Apartment vacancy rates reached an average of 7.2 percent in the first quarter of 2009, a 1 percent increase over the previous two quarters and the highest level since 2004, according to real estate research firm Reis Inc.
At the same time, asking rents fell 0.6 percent and effective rents—what landlords are actually able to collect—declined 1.1 percent.
Metro areas where Reis says rents have fallen the most are:
- San Francisco, -2.8 percent
- New York, -2.6 percent
- San Jose, -2.5 percent
- Long Island, N.Y., -2.3 percent
- Fairfield County, Conn., -1.9 percent
Metro areas where rents have increased the most:
- Portland, Ore., 0.8 percent
- Miami, 0.7 percent
- Houston, 0.4 percent
- St. Louis, 0.4 percent
- Tampa-St.-Petersburg, Fla., 0.4 percent
Source: The Wall Street Journal, Nick Timiraos (04/2009)
The Federal Reserve is taking over the big screen, showing ads at movie theaters that warn against foreclosure fraud.
The spots will run in 14 cities with high-foreclosure rates and an abundance of financial scam artists who often result.
The ads last 30 seconds and feature photos of individuals and families. They open with the question, “Are you facing foreclosure?” and close with the reassurance, “It shouldn’t hurt to get help!” Before the fade, there are foreclosure tips.
“Everyone goes to the movies at some point,” says Sandra Braunstein, director of the Fed’s Division of Consumer and Community Affairs “The more attention we can put on this, the more consumers can protect themselves from scam artists.”
Source: The Wall Street Journal, Sudeep Reddy (03/27/2009)
Mortgage rates are rising, despite the government’s efforts to hold them down.
The government can’t control all the factors that affect mortgage rates. Mortgage interest has climbed because more borrowers refinanced when rates fell and boosted the supply of mortgage bonds.
Experts also attribute rising rates to expanded borrowing by the government to pay for stimulus packages, worries about Fannie Mae and Freddie Mac, and concerns about whether the central bank will continue to purchase mortgage bonds after June.The suggestion that the government solve the problem by creating an entity that offers 30-year mortgages at preset rates of 4 percent or 4.5 percent has drawn criticism.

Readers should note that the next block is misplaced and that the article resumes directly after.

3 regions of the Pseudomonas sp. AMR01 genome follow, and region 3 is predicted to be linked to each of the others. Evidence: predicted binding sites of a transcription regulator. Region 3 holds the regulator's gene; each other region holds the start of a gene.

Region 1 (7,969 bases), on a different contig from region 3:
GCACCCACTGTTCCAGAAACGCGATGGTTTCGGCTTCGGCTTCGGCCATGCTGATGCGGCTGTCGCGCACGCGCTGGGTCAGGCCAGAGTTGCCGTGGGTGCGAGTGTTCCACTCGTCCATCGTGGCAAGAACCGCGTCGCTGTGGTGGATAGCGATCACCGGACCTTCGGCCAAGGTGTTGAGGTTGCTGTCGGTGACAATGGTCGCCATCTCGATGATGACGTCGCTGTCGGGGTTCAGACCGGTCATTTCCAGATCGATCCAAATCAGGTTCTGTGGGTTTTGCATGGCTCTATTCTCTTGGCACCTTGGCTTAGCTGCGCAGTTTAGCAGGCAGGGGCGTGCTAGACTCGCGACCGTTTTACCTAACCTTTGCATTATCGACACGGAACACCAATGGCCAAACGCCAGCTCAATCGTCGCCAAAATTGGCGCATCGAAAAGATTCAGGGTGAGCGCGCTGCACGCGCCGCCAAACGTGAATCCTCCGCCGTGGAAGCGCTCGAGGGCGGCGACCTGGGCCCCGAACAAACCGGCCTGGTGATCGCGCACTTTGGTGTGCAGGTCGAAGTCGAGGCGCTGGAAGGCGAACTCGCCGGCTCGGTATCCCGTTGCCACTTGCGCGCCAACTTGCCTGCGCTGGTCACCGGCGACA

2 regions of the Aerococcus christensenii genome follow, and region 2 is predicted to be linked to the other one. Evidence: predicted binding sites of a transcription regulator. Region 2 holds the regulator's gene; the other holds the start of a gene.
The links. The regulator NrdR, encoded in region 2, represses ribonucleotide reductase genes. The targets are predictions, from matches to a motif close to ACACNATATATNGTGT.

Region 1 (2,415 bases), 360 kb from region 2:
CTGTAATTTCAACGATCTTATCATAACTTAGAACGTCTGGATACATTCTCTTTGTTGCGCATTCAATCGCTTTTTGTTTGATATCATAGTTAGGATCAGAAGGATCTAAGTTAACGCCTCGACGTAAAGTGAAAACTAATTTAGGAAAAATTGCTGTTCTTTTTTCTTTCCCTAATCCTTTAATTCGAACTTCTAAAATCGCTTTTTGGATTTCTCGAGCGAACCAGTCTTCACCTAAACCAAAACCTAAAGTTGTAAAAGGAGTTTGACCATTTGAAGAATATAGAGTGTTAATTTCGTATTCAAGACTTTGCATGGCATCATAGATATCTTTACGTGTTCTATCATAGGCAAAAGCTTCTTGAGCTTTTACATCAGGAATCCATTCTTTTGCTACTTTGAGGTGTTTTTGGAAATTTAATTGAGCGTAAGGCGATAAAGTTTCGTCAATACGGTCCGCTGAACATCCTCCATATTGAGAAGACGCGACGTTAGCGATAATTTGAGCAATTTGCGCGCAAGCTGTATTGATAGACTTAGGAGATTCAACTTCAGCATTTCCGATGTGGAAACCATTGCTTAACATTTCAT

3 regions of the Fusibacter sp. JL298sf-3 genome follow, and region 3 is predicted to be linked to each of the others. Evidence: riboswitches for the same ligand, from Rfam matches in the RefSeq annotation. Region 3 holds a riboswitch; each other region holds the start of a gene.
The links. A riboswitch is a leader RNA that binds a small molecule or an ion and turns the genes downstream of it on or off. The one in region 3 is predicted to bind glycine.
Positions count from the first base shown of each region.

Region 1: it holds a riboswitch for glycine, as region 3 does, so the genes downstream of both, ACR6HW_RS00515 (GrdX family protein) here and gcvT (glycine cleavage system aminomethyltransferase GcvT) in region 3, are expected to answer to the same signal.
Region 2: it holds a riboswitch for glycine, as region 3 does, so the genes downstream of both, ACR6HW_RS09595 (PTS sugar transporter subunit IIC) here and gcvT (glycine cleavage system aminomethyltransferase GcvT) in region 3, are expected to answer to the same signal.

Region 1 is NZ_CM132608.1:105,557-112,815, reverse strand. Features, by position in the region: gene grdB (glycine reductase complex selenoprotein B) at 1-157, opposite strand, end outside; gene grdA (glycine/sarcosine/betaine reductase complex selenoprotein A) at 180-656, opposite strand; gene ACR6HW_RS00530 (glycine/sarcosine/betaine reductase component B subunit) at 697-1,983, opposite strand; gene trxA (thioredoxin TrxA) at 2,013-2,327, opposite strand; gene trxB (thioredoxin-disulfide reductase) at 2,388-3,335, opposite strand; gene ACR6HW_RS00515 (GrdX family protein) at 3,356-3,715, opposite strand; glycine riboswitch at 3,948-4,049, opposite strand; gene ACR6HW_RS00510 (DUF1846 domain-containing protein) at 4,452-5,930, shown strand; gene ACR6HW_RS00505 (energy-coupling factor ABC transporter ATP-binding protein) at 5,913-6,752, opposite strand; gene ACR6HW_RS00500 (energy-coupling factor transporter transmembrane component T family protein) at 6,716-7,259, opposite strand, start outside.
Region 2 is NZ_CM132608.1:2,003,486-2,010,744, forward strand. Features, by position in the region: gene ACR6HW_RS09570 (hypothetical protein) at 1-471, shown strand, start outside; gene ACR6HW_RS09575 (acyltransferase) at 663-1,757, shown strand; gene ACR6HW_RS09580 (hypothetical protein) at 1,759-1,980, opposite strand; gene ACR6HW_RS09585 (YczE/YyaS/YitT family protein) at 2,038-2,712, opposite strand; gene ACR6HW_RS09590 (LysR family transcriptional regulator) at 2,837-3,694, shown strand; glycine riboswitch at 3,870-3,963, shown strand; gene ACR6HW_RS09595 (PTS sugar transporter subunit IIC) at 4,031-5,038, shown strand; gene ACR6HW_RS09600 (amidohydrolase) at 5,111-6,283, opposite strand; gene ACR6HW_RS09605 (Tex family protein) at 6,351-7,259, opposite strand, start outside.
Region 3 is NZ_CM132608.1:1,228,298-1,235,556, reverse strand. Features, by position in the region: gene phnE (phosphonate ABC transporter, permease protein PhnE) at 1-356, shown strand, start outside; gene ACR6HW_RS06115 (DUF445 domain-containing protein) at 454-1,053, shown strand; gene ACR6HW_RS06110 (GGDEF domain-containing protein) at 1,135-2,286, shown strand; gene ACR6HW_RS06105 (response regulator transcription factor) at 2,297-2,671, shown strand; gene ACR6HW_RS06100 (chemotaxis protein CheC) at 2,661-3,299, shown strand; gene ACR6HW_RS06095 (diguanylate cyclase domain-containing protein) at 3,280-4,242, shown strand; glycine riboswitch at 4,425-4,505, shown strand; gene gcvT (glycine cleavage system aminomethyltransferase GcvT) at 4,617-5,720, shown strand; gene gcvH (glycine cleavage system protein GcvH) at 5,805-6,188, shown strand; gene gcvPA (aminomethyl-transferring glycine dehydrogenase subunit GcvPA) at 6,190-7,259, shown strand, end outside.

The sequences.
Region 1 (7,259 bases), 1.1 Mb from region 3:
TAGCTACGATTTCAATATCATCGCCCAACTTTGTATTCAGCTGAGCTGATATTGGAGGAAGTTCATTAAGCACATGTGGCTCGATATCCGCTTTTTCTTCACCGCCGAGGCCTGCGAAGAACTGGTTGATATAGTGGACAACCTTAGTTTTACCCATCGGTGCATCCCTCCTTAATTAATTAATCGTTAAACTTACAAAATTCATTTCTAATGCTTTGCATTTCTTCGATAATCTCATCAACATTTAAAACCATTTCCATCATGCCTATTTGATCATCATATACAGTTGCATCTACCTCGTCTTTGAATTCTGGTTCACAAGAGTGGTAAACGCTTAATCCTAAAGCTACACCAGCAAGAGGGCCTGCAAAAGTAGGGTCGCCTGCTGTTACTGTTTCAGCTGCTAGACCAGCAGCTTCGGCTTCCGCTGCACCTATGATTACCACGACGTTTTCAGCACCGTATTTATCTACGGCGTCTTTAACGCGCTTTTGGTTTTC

“Not a lot of buyers are likely to want to buy a 3.5 percent mortgage-backed security, so the government may end up being a significant holder of these loans,” said Nicholas Strand, a mortgage strategist with Barclays Capital. “And that number could run up to trillions of dollars.”
Source: The Wall Street Journal, Prabha Nataraian (02/03/2009)
More buyers in search of home loans are turning to an obscure program operated by the United States Department of Agriculture.
The program allows no-money-down purchases. In fact, including a mortgage insurance policy, a borrower can seek up to 102 percent.
To be eligible, buyers can’t have income that exceeds 115 percent of the median county income. The loans are restricted to low-density areas, generally towns of no more than 25,000 residents. The loans are made by private lenders, then insured by the government.
Some home builders are promoting the use of this program. “It’s one of our main tools right now,” says John Bargnesi, vice president for sales of Scottsdale, Ariz., home builder Meritage Homes.
Source: The Wall Street Journal, Nick Timiraos
At least one loan servicing company is retooling mortgages to lower the loan balance as well as the rate in order to keep borrowers in their homes. Reducing the principal on mortgages is “a last resort,” says Paul Koches, executive vice president at Ocwen Financial Corp., a West Palm Beach, Fla., loan servicer. Ocwen has reduced the amount owed on 10,884 delinquent mortgages as of Sept. 30. That’s about 25 percent of all loans modified by Ocwen this year. Dropping the principal has looked like a last resort to many lenders and servicers because they fear investor backlash. Ocwen says the writedowns are generally less than the company’s average loss of $122,000 on a foreclosure. Ocwen is the nation’s sixth-largest subprime-mortgage servicer, according to Inside Mortgage Finance, with about $45 billion of mortgages under management.
Source: The Wall Street Journal, Ruth Simon